In the last edition of Reyce’s Rad Rec Reviews, I mentioned the hydration reservoir that came with the Skarab 22 technical backpack. Well now it’s time to pit that reservoir against other industry favorites and determine the pros and cons of each.
For those unfamiliar, a hydration reservoir (or as I like to call, a “bladder”) is simply a synthetic pouch used to store water.
A drinking tube extends from the bottom of the pouch out of the backpack and usually rests across one of the shoulder straps.
These removable pouches are typically easy to refill and make for an excellent vessel to carry water while hiking or otherwise recreating
Now, let’s dive into analyzing some of the popular bladders available for retail.
First up is the Osprey Hydraulics® reservoir, which usually comes with the purchase of an Osprey bag, but can be bought as a stand-alone.
The unique features of new Osprey bladders include the magnetic bite valve attachment set into a clip on the hose, which attaches to a magnetized sternum strap for easy access. As I mentioned in my article about Osprey bags, the magnet is not very strong.
Additionally, the Osprey bladder has twin welded chevron baffles, essentially two seams forming a v-shape in the bladder, which functions to stabilize the pouch when filled with water.
The Hydraulics® has a quick disconnect in the middle of the hose right below where it would sit in a pack, so as to make removal for filling easier. Larger sizes have a bonded back plate which adds needed support, but makes the reservoir heavier.
The zip top is becoming more common among bladders and a must-have feature in my opinion. I will say that disconnecting the tube from the reservoir has not been an easy task for me, and having to take the whole assembly out of the pack is a little irritating.
My Osprey bladder did not have the quick disconnect feature, so either it’s not included with bladders that come with their backpacks or I got gypped.
The mouthpiece twists open and closed at 90°, and has a small backflow preventer device that also keeps the hose from dripping or leaking about 80% of the time. I typically take that 20% chance of dripping and keep mine open because it has not been easy to twist.
Despite the minor frustrations, I find it a decent bladder for $34.
My Platypus Big Zip™ LP replaced an Outdoor Products reservoir that I had used for years, and I’m glad I made the switch. The design has been updated to the Big Zip™ EVO since that time, but is essentially the same as the one I’ll be detailing here.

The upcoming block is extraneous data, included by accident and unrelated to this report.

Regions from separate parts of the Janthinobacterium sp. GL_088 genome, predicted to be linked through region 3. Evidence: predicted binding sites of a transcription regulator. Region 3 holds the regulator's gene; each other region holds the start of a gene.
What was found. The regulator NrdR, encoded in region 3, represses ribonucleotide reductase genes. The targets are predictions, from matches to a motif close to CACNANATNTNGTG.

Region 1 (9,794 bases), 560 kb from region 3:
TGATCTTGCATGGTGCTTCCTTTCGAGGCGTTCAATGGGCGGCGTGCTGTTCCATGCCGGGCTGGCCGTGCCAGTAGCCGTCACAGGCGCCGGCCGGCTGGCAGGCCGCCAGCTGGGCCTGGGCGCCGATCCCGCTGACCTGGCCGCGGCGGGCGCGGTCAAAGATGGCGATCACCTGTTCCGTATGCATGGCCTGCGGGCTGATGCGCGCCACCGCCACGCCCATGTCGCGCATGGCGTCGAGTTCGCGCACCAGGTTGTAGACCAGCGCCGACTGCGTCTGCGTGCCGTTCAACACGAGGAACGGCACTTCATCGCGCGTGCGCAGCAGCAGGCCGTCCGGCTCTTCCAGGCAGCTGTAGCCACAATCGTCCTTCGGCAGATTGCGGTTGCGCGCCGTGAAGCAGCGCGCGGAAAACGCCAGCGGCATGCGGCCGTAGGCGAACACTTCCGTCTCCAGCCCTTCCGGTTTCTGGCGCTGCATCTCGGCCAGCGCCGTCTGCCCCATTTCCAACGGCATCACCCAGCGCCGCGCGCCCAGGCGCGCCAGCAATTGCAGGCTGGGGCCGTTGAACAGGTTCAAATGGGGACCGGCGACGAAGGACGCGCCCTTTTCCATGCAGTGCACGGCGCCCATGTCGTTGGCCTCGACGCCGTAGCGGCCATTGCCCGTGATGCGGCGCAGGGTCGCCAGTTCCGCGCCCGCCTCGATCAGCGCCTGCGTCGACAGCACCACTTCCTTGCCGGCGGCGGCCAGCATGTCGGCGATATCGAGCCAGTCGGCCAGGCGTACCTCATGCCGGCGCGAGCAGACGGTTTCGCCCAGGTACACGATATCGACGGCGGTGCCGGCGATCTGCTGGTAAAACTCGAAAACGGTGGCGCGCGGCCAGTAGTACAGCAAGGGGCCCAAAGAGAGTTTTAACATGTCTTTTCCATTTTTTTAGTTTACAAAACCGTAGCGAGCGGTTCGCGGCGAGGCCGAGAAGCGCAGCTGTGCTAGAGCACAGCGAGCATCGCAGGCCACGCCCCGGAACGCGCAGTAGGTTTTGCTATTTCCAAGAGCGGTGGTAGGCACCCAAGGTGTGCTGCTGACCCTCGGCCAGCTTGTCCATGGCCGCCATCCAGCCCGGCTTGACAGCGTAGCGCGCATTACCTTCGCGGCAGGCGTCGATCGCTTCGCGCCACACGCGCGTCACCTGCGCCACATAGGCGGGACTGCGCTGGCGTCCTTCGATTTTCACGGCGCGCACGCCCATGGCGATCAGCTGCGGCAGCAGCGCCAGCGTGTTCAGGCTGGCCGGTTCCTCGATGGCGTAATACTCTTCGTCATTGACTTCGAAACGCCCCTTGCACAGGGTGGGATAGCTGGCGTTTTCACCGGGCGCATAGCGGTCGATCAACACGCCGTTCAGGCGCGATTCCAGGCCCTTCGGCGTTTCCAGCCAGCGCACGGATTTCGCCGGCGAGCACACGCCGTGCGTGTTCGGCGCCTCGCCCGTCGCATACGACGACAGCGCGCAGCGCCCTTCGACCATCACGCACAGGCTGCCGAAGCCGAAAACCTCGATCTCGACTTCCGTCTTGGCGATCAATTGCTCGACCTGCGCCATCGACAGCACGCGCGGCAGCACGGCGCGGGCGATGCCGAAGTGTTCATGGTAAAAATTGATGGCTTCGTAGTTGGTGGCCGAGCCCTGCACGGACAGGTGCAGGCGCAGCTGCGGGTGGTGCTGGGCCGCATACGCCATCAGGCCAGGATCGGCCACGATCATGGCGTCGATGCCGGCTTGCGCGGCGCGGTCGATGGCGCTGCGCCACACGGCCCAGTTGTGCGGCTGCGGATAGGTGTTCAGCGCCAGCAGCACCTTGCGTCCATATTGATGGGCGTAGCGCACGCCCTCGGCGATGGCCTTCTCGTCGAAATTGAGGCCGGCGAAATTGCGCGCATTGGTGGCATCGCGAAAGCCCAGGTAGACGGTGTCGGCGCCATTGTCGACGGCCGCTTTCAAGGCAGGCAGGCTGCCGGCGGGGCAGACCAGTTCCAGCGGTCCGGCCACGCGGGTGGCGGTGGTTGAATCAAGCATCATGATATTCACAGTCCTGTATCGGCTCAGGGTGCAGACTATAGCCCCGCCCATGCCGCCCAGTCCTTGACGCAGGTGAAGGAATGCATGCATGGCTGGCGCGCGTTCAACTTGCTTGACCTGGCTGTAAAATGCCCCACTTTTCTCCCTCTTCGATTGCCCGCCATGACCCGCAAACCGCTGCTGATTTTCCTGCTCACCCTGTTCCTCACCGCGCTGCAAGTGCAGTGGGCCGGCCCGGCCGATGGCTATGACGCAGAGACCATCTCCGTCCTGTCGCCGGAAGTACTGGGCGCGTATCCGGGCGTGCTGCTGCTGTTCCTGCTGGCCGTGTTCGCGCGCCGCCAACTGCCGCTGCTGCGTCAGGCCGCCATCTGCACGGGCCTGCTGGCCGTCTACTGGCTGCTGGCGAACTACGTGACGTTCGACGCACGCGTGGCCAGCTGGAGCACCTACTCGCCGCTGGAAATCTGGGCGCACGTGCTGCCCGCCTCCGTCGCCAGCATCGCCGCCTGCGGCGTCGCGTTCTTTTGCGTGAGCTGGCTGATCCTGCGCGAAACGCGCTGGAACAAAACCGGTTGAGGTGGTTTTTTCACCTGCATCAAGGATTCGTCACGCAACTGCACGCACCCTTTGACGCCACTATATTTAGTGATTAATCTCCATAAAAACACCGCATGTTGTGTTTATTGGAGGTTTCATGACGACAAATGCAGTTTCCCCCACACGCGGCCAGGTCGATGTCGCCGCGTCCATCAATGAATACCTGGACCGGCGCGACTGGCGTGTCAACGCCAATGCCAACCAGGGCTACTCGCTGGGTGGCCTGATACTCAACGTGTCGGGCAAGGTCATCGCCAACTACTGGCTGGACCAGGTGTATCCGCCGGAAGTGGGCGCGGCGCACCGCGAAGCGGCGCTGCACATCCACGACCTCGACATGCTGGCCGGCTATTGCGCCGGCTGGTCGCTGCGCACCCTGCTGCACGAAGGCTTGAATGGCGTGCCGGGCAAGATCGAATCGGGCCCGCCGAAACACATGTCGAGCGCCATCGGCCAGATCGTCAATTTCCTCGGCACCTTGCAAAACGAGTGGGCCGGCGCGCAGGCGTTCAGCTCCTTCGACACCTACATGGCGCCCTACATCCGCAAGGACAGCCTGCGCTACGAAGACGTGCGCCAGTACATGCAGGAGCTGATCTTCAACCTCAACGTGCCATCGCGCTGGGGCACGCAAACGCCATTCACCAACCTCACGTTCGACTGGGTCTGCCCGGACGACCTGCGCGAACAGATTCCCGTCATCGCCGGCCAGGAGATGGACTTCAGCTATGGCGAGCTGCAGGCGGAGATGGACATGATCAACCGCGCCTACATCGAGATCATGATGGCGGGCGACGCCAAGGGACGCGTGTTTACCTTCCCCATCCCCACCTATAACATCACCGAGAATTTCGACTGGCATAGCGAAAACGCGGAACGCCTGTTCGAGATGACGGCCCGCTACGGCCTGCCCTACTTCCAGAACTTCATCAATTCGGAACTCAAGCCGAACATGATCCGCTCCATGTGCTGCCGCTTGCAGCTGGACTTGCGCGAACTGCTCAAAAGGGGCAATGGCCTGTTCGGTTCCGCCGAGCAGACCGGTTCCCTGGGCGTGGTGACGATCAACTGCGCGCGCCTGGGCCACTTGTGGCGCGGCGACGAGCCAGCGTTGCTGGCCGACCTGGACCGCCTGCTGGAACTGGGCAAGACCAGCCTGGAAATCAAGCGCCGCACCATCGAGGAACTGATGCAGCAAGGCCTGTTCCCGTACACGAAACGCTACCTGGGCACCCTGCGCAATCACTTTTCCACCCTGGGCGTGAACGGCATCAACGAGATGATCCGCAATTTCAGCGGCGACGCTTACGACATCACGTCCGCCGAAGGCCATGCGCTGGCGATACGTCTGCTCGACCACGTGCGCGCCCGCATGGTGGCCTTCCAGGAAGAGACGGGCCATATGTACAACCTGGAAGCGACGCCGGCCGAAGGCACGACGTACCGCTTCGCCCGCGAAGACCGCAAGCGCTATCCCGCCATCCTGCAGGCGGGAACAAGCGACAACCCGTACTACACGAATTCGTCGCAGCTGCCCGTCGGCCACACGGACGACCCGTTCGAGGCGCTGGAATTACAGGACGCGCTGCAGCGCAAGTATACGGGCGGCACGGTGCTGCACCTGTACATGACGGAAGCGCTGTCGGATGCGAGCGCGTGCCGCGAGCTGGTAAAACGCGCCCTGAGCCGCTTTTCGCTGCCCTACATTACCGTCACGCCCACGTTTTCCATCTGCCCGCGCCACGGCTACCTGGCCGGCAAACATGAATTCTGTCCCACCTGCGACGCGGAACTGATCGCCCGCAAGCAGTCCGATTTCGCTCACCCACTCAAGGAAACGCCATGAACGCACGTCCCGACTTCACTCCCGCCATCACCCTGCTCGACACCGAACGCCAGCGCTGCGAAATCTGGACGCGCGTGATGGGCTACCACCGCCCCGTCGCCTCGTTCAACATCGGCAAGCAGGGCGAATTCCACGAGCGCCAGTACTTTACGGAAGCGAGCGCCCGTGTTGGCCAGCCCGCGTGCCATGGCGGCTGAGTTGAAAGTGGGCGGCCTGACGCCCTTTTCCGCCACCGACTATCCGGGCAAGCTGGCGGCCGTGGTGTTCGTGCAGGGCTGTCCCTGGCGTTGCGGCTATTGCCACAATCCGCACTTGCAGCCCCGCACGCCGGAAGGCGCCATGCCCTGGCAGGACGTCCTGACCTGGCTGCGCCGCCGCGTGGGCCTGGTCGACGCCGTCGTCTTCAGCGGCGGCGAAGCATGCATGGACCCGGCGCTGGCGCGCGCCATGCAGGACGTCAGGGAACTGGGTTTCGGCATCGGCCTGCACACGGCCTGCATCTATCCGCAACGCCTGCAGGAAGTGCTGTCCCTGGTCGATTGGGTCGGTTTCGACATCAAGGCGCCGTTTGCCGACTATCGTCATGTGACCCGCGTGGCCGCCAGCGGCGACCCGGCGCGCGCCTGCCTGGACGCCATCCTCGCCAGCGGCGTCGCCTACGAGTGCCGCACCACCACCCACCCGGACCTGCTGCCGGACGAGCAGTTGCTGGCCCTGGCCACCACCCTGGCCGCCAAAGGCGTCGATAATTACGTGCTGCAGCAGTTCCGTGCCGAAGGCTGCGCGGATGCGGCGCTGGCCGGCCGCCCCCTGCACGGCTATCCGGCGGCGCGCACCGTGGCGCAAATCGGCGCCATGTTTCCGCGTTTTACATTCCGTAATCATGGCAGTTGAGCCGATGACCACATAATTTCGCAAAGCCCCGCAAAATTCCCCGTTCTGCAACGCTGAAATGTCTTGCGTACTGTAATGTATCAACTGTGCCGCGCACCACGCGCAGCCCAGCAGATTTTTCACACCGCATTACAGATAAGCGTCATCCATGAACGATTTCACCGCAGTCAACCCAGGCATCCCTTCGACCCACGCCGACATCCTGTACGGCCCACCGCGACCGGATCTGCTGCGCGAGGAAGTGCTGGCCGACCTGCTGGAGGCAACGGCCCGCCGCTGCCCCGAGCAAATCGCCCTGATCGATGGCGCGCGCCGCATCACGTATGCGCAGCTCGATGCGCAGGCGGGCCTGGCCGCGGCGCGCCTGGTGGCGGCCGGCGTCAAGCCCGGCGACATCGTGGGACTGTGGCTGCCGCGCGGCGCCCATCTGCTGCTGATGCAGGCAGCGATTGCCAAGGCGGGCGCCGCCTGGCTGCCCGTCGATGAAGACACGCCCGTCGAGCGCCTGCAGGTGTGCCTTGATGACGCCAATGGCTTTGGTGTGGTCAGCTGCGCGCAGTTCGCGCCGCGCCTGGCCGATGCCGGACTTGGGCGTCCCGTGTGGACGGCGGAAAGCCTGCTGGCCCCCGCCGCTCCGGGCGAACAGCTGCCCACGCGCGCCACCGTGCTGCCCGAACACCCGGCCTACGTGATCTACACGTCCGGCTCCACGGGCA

This bladder is made of a much more durable plastic than Osprey’s bladders, the hose is easy to remove and clean, and it comes in a wide variety of sizes ranging in half-liters from 1.5 to 3.0.
What I like most about the platypus bladder is the quick disconnect for the hose. Pressing a small button releases the hose and the flow of water is immediately shut off so no leaking occurs.
I just leave the hose in the bag and refill the pouch, that way I don’t have to unthread it from my shoulder strap every time I need to take out the bladder. This feature also makes it easier to clean the tube, which I’m inclined to do after each trip with the bladder in stow.
The Platypus also has a zip top, and a normal clip that slides up and down the hose, giving the freedom to clip the hose where it best sits depending on the backpack.
The bite valve twists open and closed at 135°, and unlike Osprey’s is much simpler to handle. A simple, center baffle provides more than adequate support for this bladder.
It’s a robust reservoir which I think is the best one I’ve owned so far. It ran me about $30 from a third-party retailer.
This bladder is on the cheaper end of the spectrum, and it shows. I had an Outdoor Products bladder in high school and into my first year of college, which I replaced with the Platypus mentioned above.
The big downfall of this reservoir is the twist cap located on the front face near the top of the bladder. I always had difficulty holding this bladder while filling it up under a sink or in a faucet.
The positioning of the opening on the front surface is to be blamed, and the tendency of the pouch to become unwieldy the more it fills was inconvenient to say the least.
I suppose having a bladder is better than not, so this one will do the job at about $12 from stores like Walmart. If you’re in urgent need, then consider it, but spending the extra money for a nicer bladder is worth it in my opinion.
Honorable Mention: Camelbak Crux 1.5-3L
Camelbak perhaps pioneered modern hydration bladders, however despite design updates over the years, the twist-off cap on the front surface is once again a big turn off for me.
Its redeeming quality would be the quick disconnect, located at the bottom of the pouch where the hose attaches to the reservoir and a self-sealing bite valve.
Story by: Reyce Knutson
Photos by: Reyce Knutson and courtesy Osprey, Platypus, Outdoor Products and Camelbak